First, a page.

The Visa Bulletin for June 2015 has been issued by the Department of State. There was forward movement in most employment-based and family-based visa categories.
Also announced in the bulletin, the Kentucky Consular Center has registered and notified the winners of the DV-2016 diversity lottery, which makes available 50,000 permanent resident visas annually to persons from countries with low rates of immigration to the United States.
For more information, please read the June 2015 Visa Bulletin here.
Jenna is an Intern with the firm and is not a practicing attorney.
Airline travel can be a long, unpleasant process. Long lines are part of the problem. In the past, frequent fliers received complimentary TSA PreCheck status, but no more.
To make your future travel easier, review the Department of Homeland Security Trusted Traveler programs to see which program meets your traveling needs. Note that if you apply for Global Entry, you do not need to apply for TSA PreCheck.
While no one is guaranteed expedited entry, these programs will improve your odds and hopefully make your summer vacation travel a little easier. For more information about the programs, click here.
President Obama has asked Congress to take Cuba off the list of countries that sponsor terrorism. The President made a formal recommendation to Congress, setting in motion a 45-day review process during which lawmakers can take steps to block the move. However, Congress is not expected to block it and lawmakers would have to enact a joint resolution to do so, which the President could then veto. Removing Cuba from the list will eliminate some sanctions, including restrictions on foreign assistance, a ban on defense exports and other financial regulations, though the embargo will remain in place.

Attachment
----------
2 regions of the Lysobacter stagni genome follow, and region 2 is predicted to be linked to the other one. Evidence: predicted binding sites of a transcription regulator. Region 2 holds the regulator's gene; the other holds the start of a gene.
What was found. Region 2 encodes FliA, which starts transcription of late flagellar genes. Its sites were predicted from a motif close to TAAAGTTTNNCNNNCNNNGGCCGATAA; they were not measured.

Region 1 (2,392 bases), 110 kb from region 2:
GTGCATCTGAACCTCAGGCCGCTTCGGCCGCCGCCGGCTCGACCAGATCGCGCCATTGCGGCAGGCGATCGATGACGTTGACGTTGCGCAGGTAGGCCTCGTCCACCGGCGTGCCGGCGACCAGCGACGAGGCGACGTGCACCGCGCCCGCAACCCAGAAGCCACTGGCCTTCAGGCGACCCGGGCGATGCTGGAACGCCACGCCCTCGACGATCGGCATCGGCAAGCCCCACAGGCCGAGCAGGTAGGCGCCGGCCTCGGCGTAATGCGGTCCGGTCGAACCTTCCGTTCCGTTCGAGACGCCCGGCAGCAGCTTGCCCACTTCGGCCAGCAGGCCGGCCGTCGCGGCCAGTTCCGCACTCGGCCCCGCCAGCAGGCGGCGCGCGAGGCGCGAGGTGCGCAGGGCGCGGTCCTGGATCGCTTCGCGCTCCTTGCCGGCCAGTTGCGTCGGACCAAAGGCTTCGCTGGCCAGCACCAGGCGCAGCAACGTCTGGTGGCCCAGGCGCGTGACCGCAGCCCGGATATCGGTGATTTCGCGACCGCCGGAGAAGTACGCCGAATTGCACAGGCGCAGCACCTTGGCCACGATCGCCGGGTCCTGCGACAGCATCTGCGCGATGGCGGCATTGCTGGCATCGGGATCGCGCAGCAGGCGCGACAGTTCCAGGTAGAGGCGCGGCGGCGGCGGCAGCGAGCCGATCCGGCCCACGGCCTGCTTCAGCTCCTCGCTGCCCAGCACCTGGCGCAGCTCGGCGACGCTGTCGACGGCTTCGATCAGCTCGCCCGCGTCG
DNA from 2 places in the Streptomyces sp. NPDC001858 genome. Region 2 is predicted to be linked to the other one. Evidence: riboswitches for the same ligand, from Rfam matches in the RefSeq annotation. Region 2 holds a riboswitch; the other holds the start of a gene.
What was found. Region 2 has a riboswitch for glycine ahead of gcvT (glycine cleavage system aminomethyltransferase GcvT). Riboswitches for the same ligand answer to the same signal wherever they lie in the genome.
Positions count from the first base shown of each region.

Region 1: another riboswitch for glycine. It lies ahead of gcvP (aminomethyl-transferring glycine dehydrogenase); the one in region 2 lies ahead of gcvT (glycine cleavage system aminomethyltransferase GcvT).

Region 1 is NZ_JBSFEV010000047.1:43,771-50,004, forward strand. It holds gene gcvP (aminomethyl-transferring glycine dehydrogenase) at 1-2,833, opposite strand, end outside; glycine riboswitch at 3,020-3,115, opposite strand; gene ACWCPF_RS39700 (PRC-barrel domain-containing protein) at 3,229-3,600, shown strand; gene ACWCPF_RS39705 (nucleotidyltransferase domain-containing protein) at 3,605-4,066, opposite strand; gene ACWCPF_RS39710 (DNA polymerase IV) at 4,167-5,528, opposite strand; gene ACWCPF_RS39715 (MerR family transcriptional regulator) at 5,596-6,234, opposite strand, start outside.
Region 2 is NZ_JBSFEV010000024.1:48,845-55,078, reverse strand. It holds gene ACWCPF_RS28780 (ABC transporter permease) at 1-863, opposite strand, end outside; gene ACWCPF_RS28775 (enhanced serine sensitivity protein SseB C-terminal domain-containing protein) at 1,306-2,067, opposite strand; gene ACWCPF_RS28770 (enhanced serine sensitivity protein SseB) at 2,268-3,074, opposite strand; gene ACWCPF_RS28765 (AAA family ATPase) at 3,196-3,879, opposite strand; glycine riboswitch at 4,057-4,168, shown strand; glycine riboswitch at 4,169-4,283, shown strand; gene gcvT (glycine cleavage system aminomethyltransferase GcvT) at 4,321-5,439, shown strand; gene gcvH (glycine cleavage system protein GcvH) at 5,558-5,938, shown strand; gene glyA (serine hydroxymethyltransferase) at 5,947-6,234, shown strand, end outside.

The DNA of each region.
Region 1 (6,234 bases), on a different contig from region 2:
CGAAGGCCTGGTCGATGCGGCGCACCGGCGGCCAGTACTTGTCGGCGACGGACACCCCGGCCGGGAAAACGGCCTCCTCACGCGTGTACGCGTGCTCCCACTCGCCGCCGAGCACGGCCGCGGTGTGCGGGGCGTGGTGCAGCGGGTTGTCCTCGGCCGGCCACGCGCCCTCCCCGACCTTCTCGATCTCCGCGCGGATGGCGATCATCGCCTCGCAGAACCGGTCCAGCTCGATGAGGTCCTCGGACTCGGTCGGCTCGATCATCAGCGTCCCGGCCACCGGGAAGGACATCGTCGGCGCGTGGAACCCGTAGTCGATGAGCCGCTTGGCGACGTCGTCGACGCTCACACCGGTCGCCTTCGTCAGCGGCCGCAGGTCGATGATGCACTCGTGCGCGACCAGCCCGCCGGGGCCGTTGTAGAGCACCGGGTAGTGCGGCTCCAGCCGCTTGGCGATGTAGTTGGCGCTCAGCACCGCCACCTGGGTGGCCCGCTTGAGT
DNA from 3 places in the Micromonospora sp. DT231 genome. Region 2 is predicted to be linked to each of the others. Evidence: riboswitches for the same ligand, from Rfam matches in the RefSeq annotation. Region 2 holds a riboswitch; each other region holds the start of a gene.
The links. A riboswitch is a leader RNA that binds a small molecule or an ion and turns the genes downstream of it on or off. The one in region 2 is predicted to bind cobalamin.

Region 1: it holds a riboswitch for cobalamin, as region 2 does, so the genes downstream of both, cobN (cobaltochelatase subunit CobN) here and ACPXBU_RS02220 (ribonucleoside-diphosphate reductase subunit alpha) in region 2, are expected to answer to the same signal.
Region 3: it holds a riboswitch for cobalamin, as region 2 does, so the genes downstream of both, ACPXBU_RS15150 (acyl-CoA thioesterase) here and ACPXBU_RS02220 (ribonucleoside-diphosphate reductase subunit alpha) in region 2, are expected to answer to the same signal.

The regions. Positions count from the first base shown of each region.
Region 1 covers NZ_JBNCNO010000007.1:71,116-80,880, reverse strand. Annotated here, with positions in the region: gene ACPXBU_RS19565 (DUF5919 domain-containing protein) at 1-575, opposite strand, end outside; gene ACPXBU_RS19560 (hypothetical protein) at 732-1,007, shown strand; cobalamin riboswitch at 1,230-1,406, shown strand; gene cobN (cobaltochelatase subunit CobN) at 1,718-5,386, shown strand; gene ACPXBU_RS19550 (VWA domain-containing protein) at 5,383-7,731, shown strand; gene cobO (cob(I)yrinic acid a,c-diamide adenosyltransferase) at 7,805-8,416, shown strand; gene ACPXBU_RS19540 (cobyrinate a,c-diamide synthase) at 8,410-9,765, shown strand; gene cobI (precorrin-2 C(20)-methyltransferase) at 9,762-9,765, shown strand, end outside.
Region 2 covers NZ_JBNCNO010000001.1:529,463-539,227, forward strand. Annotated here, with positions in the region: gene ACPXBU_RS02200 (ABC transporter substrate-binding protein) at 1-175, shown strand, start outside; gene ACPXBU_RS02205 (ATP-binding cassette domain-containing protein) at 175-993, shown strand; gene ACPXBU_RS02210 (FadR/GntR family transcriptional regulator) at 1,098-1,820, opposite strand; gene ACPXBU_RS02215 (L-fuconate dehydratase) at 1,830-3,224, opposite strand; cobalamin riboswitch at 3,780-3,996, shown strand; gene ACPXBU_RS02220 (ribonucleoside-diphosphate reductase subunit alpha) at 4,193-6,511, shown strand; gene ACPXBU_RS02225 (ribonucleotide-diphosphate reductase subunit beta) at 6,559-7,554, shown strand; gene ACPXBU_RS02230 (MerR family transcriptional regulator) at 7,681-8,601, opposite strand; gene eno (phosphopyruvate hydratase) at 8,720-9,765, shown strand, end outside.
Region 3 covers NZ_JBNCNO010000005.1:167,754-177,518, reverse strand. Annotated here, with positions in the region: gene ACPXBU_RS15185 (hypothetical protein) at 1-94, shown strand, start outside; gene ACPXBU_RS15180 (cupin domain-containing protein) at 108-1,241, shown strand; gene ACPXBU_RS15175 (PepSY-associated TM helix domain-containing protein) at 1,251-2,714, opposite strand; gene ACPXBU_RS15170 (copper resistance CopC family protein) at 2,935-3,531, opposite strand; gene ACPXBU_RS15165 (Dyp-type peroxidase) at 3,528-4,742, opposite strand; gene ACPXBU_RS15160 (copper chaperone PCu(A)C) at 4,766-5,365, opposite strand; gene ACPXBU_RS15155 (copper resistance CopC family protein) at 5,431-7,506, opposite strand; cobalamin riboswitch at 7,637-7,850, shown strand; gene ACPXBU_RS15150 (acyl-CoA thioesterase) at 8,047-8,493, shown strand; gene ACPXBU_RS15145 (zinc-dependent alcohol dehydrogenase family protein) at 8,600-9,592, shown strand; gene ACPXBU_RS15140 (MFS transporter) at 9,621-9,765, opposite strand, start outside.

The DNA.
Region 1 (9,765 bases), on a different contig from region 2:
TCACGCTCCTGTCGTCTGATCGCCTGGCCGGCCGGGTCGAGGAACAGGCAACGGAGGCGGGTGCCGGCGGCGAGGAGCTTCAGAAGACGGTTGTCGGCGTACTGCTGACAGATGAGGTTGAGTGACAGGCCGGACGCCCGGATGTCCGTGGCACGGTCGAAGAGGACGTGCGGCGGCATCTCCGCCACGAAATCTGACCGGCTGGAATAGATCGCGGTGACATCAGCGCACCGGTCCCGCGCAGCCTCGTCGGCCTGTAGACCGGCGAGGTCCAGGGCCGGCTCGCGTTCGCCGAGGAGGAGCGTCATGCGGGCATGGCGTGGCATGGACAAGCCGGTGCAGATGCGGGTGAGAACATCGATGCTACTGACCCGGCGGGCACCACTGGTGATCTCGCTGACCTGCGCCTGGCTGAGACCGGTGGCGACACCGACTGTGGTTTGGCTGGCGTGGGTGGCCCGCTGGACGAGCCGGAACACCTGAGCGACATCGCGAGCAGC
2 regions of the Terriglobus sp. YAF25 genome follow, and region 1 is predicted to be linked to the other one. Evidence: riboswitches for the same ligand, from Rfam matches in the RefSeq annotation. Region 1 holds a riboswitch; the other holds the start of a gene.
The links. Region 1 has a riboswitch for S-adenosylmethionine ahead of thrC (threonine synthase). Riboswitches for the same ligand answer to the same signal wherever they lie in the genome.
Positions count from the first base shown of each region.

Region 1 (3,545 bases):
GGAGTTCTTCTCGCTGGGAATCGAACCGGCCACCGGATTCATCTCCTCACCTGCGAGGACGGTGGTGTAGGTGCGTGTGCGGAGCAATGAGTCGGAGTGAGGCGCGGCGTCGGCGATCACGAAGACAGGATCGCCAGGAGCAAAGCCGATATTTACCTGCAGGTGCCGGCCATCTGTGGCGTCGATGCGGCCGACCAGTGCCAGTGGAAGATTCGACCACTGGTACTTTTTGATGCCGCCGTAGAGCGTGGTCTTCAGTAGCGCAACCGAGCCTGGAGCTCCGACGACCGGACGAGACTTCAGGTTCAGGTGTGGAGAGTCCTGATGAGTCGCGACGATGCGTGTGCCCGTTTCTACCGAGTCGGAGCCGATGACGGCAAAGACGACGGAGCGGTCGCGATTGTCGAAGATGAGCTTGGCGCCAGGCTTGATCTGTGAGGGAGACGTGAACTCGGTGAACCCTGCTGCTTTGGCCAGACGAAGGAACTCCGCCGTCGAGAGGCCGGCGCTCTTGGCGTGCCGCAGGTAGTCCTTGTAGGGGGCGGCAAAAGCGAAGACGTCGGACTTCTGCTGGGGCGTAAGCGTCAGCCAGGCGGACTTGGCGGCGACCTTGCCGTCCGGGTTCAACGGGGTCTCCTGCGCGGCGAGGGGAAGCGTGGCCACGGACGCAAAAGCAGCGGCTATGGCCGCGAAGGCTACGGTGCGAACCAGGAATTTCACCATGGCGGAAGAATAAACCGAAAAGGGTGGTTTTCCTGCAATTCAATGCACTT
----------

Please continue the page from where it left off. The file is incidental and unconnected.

On April 13th, USCIS announced that it finished the computer-generated lottery to select petitions to meet the FY2016 cap. USCIS stated it will begin premium processing for H-1B cap cases no later than May 11, 2015. USCIS noted that it received nearly 233,000 H-1B petitions during the FY2016 filing period (first week in April).
U.S. Citizenship and Immigration Services (USCIS) announced it has reached the congressionally mandated H-1B cap for the fiscal year (FY) 2016. USCIS will use a lottery system in order to randomly select the petitions needed to meet the caps of the 65,000 visas available for the general category. The same lottery process will be used for the 20,000 petitions filed under the U.S. advanced degree exemption.
The advanced degree exemption petitions will be randomly selected by USCIS first. All unselected advanced degree petitions will then become part of the random selection process for the 65,000 general limit. Following this, all unselected cap-subject petitions, that are not duplicate filings, will be rejected and returned with the filing fees. Due to the high volume of petitions, USCIS is unable to announce the date it will conduct the random selection process, as USCIS is still in the process of completing the initial intake for all the filings received during the filing period.
Congress finally passed a funding bill to keep the Department of Homeland Security (including USCIS) open. It will now be sent to President Obama’s desk for his signature (he is expected to sign the bill). The bill will fund DHS through September 2015. The bill that passed does not include language that would prohibit the implementation of the President’s November 2014 executive actions on immigration which was the problem with earlier versions.